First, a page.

Estate Planning for a Special Needs Child

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Mary Anne and Bob Meskis knew now rather than later was the time to plan for the financial security of their son, Elliot, who lives with Dravet syndrome. Dravet syndrome, which is a rare, catastrophic, lifelong form of epilepsy, begins in the first year of life with frequent and/or prolonged seizures. As the patient ages, they face additional difficulties, including a lagged development of language and motor skills, developmental delays, hyperactivity and sleep difficulties, chronic infection, growth and balance issues and difficulty relating to others.

“We knew that Elliot would be unable to ever live independently and that he’d require assistance for the rest of his life,” Mary Anne shared. “But what if he outlived us? We wanted to know he wouldn’t be at risk.”

Many parents of special needs children work with specialized legal estate planners to ensure their dependent’s financial security and well-being are monitored and maintained even after they can’t due to death or incapacity. Special needs trusts, or SNTs, assist parents in planning for the welfare of children who cannot take care of themselves. Mary Anne and Bob turned to Oak Brook, Illinois, attorney Darcy Chamberlin, a Fellow of the American College of Trust and Estate Counsel and a member of the Special Needs Alliance, to develop their plan of protection.

“The child will likely be dependent as an adult, perhaps vulnerable as an adult, and they can benefit from having the protection of a trust and a trustee, an individual at a bank or a third-party professional trustee manager,” commented Darcy. “This person would be charged with managing the money the parents leave for that child so it’s protected for the benefit of the child for her lifetime. This could be a child with mental health issues, developmental disabilities or intellectual disabilities that impair the child’s ability to navigate the world on their own.”

Special needs trust isn’t a legal term but a description of types of trusts allowing the family to design a financial plan to ensure their child is protected. At the same time, the dependent will retain the maximum use of needs-based governmental benefits. Some SNTs are funded by monies left to the child in estates of parents or grandparents or awards that may come to the child due to personal injury settlements. Because of the condition they have, the child may not be able to make sound financial decisions and, worst of all, could be swindled out of their inheritance. For protection, the trustee or trustees are given broad powers in making financial judgments for them.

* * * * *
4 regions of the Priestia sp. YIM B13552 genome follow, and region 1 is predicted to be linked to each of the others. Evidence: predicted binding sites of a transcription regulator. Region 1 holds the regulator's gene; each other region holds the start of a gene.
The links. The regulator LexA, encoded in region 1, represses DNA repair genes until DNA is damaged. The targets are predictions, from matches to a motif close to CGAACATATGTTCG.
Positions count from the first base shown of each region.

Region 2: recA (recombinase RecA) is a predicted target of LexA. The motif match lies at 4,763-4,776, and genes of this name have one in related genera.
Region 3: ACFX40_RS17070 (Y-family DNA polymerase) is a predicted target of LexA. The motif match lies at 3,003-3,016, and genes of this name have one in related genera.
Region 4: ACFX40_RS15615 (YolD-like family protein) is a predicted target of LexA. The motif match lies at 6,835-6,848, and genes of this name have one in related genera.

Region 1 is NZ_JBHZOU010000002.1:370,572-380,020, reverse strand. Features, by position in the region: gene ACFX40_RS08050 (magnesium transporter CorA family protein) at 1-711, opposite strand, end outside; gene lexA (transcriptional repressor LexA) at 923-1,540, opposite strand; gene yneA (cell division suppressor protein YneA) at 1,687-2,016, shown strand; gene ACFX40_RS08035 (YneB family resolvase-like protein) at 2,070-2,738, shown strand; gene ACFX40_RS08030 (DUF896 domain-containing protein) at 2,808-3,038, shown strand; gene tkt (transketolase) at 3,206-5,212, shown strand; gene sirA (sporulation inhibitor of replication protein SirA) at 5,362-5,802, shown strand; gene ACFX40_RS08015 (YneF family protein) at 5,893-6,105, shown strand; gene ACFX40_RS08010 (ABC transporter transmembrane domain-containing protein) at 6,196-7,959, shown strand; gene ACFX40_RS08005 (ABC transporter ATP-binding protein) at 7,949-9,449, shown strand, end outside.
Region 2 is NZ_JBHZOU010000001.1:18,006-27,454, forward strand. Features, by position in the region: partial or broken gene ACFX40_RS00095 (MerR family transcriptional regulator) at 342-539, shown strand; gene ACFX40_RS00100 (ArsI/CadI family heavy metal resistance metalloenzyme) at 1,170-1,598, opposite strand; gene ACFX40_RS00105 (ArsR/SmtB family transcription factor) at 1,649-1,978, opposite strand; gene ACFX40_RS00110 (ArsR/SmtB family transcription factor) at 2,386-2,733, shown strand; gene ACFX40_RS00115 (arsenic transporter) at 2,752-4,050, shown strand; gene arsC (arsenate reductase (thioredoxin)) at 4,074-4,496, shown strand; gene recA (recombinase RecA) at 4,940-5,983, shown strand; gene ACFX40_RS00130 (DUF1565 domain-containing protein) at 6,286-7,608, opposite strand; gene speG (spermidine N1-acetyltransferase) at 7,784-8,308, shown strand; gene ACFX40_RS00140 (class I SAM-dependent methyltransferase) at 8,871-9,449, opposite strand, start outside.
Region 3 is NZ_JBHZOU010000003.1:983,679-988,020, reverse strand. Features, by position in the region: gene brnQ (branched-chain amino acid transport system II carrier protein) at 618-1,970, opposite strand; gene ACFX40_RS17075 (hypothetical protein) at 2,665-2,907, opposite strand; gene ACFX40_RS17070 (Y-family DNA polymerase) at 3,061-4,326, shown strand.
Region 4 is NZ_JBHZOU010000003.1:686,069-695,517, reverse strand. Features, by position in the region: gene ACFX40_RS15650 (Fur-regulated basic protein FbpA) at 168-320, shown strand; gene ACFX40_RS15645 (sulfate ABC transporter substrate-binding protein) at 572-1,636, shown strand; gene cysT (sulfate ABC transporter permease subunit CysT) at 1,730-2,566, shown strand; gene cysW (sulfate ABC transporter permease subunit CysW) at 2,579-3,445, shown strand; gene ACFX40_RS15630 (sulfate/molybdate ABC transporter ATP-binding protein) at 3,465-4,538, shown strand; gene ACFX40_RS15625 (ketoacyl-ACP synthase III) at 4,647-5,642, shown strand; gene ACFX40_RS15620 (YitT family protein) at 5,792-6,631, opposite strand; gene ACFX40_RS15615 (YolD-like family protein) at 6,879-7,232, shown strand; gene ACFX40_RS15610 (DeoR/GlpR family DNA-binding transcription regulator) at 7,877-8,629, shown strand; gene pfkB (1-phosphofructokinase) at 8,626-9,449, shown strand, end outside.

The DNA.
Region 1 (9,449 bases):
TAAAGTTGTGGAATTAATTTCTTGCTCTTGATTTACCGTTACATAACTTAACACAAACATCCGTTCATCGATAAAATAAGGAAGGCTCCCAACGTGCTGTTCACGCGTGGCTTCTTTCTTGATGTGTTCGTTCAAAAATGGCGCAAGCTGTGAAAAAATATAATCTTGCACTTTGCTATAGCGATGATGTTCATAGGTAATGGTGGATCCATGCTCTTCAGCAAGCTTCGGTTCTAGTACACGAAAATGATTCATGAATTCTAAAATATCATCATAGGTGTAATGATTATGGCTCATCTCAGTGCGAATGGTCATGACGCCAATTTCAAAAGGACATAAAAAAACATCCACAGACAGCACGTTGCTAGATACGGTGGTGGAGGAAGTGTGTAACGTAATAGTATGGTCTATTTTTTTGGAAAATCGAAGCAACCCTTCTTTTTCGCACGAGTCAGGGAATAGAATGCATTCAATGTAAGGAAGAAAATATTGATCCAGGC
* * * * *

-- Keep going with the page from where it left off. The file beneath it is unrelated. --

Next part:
“We often include statements as to how the parents want the money used for the benefit of the child,” stated Darcy. “These declarations of the parents that are captured by the special needs trust mean we are supplementing governmental benefits that might be available with the resources of the family. We want to maximize the governmental resources that are obtainable.”

Darcy recommends parents work with financial planners to create a monetary strategy for the benefit of the child. When that plan is developed, Darcy can sit down with the parents to construct the best estate tactic to cover the finances the dependent would need during his lifetime. If the child dies and money is left in the trust, it will be distributed to other beneficiaries such as surviving siblings.

Parents may want to complement their SNT with a 529 ABLE account. Money can be withdrawn tax-free at any time when the funds are used to pay for qualified disability expenses. However, there are limitations on the amount of funds that can be contributed from all sources each year. Close attention must be given to the account balance because it could negatively impact eligibility for Supplemental Security Income, or SSI. In addition, if the child passes away, some states can recoup assets left in the account to cover Medicaid expenses for the child.

“529 ABLE, or Achieving a Better Life Experience Account, allows parents to save small amounts of money for the child,” shared Darcy. “But they don’t replace the type of trusts that we set up for the benefit of the child. It would not be the account the parents would use to place the inheritance that they would want to leave for their child.”

Raising a dependent with a disability is difficult and complicated, but ensuring the financial well-being of your special needs child must be added to your to-do list. If not, you’re jeopardizing the child’s welfare when you’re gone. Put the best plan in place now, review it periodically and give yourself peace of mind. With the right documents, you can ensure your child is taken care of in the event of your death or incapacitation. Always check with a professional estate planning attorney knowledgeable of the laws of your state and county to ensure your document is legally correct. ■